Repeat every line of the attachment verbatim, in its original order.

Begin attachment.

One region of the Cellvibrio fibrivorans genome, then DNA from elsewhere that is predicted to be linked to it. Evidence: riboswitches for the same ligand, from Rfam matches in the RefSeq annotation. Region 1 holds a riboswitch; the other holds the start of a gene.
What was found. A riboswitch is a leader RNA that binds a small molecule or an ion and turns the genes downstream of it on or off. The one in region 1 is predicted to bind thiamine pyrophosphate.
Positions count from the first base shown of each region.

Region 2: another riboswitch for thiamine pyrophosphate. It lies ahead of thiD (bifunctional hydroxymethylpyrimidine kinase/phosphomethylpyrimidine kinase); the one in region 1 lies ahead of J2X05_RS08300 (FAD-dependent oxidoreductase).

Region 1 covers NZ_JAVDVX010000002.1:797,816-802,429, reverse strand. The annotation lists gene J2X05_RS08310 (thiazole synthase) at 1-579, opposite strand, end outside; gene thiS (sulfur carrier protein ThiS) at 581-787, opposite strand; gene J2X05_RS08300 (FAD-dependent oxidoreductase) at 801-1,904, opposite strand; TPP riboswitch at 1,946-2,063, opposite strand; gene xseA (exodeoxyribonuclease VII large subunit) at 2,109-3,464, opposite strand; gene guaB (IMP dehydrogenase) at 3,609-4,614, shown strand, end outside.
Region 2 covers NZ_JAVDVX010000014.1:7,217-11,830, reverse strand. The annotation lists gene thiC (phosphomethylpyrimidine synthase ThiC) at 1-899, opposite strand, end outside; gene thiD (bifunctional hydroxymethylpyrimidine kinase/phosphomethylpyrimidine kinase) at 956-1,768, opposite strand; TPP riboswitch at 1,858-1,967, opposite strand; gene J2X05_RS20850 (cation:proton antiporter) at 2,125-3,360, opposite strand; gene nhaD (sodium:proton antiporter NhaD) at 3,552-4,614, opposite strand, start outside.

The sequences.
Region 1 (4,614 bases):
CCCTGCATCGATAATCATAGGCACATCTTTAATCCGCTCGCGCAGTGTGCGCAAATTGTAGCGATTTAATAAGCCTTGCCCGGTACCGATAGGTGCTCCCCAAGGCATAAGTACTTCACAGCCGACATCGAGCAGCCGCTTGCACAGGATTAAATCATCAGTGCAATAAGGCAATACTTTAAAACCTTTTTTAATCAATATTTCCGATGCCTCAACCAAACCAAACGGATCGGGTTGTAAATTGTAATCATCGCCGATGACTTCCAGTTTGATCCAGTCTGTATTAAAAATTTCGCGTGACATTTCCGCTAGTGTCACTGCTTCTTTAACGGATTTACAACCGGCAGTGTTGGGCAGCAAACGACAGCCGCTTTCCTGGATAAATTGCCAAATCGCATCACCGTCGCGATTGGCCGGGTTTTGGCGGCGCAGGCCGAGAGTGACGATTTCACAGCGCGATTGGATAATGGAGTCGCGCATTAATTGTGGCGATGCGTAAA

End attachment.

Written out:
One region of the Cellvibrio fibrivorans genome, then DNA from elsewhere that is predicted to be linked to it. Evidence: riboswitches for the same ligand, from Rfam matches in the RefSeq annotation. Region 1 holds a riboswitch; the other holds the start of a gene.
What was found. A riboswitch is a leader RNA that binds a small molecule or an ion and turns the genes downstream of it on or off. The one in region 1 is predicted to bind thiamine pyrophosphate.
Positions count from the first base shown of each region.

Region 2: another riboswitch for thiamine pyrophosphate. It lies ahead of thiD (bifunctional hydroxymethylpyrimidine kinase/phosphomethylpyrimidine kinase); the one in region 1 lies ahead of J2X05_RS08300 (FAD-dependent oxidoreductase).

Region 1 covers NZ_JAVDVX010000002.1:797,816-802,429, reverse strand. The annotation lists gene J2X05_RS08310 (thiazole synthase) at 1-579, opposite strand, end outside; gene thiS (sulfur carrier protein ThiS) at 581-787, opposite strand; gene J2X05_RS08300 (FAD-dependent oxidoreductase) at 801-1,904, opposite strand; TPP riboswitch at 1,946-2,063, opposite strand; gene xseA (exodeoxyribonuclease VII large subunit) at 2,109-3,464, opposite strand; gene guaB (IMP dehydrogenase) at 3,609-4,614, shown strand, end outside.
Region 2 covers NZ_JAVDVX010000014.1:7,217-11,830, reverse strand. The annotation lists gene thiC (phosphomethylpyrimidine synthase ThiC) at 1-899, opposite strand, end outside; gene thiD (bifunctional hydroxymethylpyrimidine kinase/phosphomethylpyrimidine kinase) at 956-1,768, opposite strand; TPP riboswitch at 1,858-1,967, opposite strand; gene J2X05_RS20850 (cation:proton antiporter) at 2,125-3,360, opposite strand; gene nhaD (sodium:proton antiporter NhaD) at 3,552-4,614, opposite strand, start outside.

The sequences.
Region 1 (4,614 bases):
CCCTGCATCGATAATCATAGGCACATCTTTAATCCGCTCGCGCAGTGTGCGCAAATTGTAGCGATTTAATAAGCCTTGCCCGGTACCGATAGGTGCTCCCCAAGGCATAAGTACTTCACAGCCGACATCGAGCAGCCGCTTGCACAGGATTAAATCATCAGTGCAATAAGGCAATACTTTAAAACCTTTTTTAATCAATATTTCCGATGCCTCAACCAAACCAAACGGATCGGGTTGTAAATTGTAATCATCGCCGATGACTTCCAGTTTGATCCAGTCTGTATTAAAAATTTCGCGTGACATTTCCGCTAGTGTCACTGCTTCTTTAACGGATTTACAACCGGCAGTGTTGGGCAGCAAACGACAGCCGCTTTCCTGGATAAATTGCCAAATCGCATCACCGTCGCGATTGGCCGGGTTTTGGCGGCGCAGGCCGAGAGTGACGATTTCACAGCGCGATTGGATAATGGAGTCGCGCATTAATTGTGGCGATGCGTAAA